Tougher action needed on simulation and thorough VAR review in Mark Halsey’s Ref Review
After another frantic few weeks of officiating, both VAR and non-VAR related, Mark Halsey is back after the winter break to run the rule over last weekend’s big decisions in the Premier League and a few of the major flash points from the Christmas and New Year period…
Kevin Friend (Brighton & Hove Albion vs Liverpool)
The penalty Salah won against Brighton there’s no problem with. He’s gone down naturally, he hasn’t thrown himself and it’s a clear foul. It’s not only pulled his shirt but he’s clipped him too and I’ve no qualms with that one.
Lee Mason (Cardiff City vs Huddersfield Town)
From what I understand, Lee Mason awarded the penalty – in my opinion correctly – and why he’s changed his mind I’ll never know because I’ve been told the assistant referee had no input and Lee changed his mind himself.
Lee’s refereeing with no confidence and you have to ask if he’s good enough right now to be a Premier League referee. To give the assistant the thumbs up and then just change your mind with no consultation, only Lee will know why he’s done that because in my opinion he’s got it right in the first place.
Michael Oliver (Leicester City vs Southampton)
Michael is the best referee in the Premier League by far but he’s a human being and you’re not going to be at your best every week.
It’s the same with players, it’s impossible. Michael will look back and be disappointed he didn’t pick up on the Vardy dive and that’s where our simulation panel need to come in because it still needs retrospective action in my opinion.
On the sending off, I thought Valery deserved his first caution but looking at his second one in isolation I don’t think he deserved a second caution on that incident alone. I don’t know if he’d committed other fouls before that and I think Michael with his experience could have managed that better than he did.
Mike Dean (Tottenham Hotspur vs Manchester United)
The game was good and the discipline of the players was good. I thought Mike Dean refereed well but I think Paul Pogba was very lucky to escape a red card for his challenge.
Mike was caught on the wrong side and didn’t have a very good viewing angle of Pogba’s foot being so high but I do think he was lucky to not see a red card for that one.
Craig Pawson (Manchester City vs Wolves)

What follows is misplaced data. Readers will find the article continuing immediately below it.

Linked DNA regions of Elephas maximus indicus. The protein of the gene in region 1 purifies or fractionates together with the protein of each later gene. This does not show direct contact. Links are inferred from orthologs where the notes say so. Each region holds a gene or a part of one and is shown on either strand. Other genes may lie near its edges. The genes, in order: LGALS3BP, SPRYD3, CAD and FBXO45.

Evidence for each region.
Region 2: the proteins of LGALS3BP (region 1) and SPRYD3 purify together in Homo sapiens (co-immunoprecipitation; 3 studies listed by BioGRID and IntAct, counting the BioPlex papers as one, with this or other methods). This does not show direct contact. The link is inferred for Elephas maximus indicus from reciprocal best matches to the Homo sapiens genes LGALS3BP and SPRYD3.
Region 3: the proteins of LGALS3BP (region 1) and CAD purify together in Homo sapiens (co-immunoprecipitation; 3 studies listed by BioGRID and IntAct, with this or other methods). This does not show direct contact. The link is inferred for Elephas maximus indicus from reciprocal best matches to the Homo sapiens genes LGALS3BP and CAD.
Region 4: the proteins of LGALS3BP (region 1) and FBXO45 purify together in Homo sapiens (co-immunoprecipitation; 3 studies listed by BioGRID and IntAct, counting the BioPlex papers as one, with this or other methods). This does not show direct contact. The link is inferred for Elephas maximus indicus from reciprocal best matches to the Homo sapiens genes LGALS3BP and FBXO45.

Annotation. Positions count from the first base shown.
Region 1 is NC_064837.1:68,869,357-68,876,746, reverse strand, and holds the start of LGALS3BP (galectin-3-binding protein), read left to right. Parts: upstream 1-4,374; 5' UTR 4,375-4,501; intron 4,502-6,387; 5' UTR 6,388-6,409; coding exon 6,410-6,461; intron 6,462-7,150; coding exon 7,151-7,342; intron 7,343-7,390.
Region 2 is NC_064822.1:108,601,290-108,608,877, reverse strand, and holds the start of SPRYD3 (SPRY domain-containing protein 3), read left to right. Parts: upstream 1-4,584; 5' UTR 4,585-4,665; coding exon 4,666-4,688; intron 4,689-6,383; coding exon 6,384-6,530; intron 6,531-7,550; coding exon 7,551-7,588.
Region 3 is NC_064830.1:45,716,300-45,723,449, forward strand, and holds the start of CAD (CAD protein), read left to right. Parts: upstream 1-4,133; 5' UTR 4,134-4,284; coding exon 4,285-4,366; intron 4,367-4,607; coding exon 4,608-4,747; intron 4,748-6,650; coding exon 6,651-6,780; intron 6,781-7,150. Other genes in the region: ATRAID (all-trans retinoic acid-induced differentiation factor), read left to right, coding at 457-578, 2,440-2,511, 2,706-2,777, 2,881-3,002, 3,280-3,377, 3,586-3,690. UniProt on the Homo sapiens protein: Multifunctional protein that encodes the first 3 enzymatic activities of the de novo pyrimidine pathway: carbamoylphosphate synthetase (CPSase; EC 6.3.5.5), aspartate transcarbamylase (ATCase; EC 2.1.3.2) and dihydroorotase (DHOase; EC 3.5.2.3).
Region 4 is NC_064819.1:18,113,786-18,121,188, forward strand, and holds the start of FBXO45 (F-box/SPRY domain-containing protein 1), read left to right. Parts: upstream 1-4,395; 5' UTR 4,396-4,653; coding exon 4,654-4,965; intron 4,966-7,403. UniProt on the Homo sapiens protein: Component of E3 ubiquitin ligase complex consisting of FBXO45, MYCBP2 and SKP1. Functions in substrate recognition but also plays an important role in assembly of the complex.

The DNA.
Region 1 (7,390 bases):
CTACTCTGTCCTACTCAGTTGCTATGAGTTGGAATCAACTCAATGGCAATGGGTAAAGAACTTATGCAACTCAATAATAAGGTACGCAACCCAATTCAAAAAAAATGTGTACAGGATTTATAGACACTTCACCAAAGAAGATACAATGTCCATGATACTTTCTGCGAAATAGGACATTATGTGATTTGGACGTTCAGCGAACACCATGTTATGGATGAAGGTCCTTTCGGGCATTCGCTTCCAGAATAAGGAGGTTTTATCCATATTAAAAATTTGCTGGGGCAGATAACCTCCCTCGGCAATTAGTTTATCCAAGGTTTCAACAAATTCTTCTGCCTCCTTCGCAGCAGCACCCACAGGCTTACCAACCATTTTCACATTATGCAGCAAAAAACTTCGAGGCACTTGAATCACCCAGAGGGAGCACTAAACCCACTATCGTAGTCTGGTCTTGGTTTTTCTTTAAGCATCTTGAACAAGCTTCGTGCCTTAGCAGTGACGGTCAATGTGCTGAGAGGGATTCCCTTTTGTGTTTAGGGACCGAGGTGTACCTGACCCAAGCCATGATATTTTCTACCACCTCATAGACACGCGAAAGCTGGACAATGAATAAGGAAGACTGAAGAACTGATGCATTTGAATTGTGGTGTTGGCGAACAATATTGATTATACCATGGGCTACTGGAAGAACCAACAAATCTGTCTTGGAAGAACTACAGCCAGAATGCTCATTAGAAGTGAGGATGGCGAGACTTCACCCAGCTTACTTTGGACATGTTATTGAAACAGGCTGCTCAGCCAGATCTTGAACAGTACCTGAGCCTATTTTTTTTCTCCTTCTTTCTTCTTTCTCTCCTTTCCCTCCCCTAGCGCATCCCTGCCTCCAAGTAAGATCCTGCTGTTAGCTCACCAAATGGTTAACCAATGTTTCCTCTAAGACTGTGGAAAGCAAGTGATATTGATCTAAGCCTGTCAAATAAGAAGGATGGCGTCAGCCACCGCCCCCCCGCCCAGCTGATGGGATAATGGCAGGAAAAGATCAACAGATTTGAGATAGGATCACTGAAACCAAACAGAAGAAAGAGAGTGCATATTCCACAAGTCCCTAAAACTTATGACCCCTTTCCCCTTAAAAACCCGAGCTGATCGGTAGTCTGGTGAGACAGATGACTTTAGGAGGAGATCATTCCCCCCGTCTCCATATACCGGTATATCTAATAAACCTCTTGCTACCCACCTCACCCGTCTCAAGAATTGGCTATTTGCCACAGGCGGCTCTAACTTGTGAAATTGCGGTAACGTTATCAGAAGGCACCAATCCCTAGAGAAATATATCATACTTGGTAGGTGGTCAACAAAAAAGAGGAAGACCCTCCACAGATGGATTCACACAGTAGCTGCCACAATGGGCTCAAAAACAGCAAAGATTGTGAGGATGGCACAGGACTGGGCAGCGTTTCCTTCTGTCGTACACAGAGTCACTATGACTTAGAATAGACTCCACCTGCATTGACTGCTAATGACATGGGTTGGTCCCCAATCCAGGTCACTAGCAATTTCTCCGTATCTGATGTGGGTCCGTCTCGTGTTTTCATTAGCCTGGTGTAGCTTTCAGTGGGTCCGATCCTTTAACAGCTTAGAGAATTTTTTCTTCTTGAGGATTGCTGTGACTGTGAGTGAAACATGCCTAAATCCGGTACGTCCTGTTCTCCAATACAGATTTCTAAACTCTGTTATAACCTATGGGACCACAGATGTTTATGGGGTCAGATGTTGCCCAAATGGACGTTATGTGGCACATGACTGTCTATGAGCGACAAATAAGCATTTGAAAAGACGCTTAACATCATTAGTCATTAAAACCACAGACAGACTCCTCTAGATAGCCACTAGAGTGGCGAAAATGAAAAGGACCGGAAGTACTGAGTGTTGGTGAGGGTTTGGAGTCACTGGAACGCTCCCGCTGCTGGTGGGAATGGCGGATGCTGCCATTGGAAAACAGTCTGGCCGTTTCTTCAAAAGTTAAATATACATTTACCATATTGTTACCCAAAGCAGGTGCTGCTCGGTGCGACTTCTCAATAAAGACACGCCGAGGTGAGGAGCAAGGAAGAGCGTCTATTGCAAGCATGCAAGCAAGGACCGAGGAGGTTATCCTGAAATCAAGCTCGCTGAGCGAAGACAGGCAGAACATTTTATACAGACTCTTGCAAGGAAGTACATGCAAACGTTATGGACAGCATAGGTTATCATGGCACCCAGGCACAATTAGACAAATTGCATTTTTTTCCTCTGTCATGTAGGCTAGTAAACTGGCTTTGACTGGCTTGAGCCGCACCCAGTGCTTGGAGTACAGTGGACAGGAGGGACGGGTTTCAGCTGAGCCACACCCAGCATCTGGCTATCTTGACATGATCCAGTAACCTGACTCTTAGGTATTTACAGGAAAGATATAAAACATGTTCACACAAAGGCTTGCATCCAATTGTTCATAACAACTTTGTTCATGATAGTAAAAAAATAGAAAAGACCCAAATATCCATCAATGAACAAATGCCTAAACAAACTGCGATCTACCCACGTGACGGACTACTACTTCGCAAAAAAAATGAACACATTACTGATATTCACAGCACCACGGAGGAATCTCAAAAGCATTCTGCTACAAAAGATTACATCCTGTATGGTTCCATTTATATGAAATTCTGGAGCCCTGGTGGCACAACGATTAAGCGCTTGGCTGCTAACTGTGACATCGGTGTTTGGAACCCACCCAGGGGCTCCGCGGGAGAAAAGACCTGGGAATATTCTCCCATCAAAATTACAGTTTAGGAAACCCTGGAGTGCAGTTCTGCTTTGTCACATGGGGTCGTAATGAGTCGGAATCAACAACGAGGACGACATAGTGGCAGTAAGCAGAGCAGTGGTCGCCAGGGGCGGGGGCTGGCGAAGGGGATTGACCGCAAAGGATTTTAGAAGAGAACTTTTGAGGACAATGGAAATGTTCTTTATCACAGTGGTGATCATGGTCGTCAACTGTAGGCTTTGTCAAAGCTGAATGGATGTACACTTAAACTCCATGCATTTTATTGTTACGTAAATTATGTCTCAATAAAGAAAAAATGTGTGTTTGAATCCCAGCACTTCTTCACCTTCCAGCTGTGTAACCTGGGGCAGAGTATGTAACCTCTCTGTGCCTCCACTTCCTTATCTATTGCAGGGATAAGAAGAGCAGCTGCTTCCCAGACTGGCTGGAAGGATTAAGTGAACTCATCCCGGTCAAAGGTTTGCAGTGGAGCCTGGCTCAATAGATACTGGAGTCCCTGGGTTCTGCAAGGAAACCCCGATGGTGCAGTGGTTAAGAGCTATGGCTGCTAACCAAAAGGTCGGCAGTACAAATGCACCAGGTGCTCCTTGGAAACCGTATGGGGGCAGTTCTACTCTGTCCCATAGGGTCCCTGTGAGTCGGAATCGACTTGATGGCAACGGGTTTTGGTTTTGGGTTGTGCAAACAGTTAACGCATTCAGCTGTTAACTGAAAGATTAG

I think Boly was a bit unlucky. I keep hearing people say he was high or his studs were showing but that doesn’t come into the law.
What the referee has to decide is did the challenge endanger the player’s safety with excessive force and brutality? If you look at Craig’s position, he’s a long way from the incident and you can see he’s not sure and you can see him looking to Chris Kavanagh for some guidance.
There wasn’t too much player reaction and I think on another day another referee may have just issued a caution and I don’t think there would have been too many complaints had he done. He wins the ball and Silva comes into his path and he catches him on the shin. You can’t criticise Craig’s decision because it was a judgement call but I felt there’s been worse challenges this season that weren’t given as a red card.
The time has come now where The FA have to look at these challenges and whether the intensity of the challenge is worthy of a three-game ban. In the Champions League you’d get one match for that but here it’s three.
Graham Scott (Liverpool vs Newcastle United)
I’ve been going on my pet hates and I’ve written quite a few columns on simulation this season. Mo Salah is a wonderful player but we’ve got a disease in the game at present where players are exaggerating contact.
We saw Oumar Niasse face retrospective action last season and he was subsequently banned for two games. The FA said there was minimal contact but it was exaggerated, so they have to be consistent and I was very surprised the panel didn’t look at Salah’s because I strongly believe he exaggerated the contact.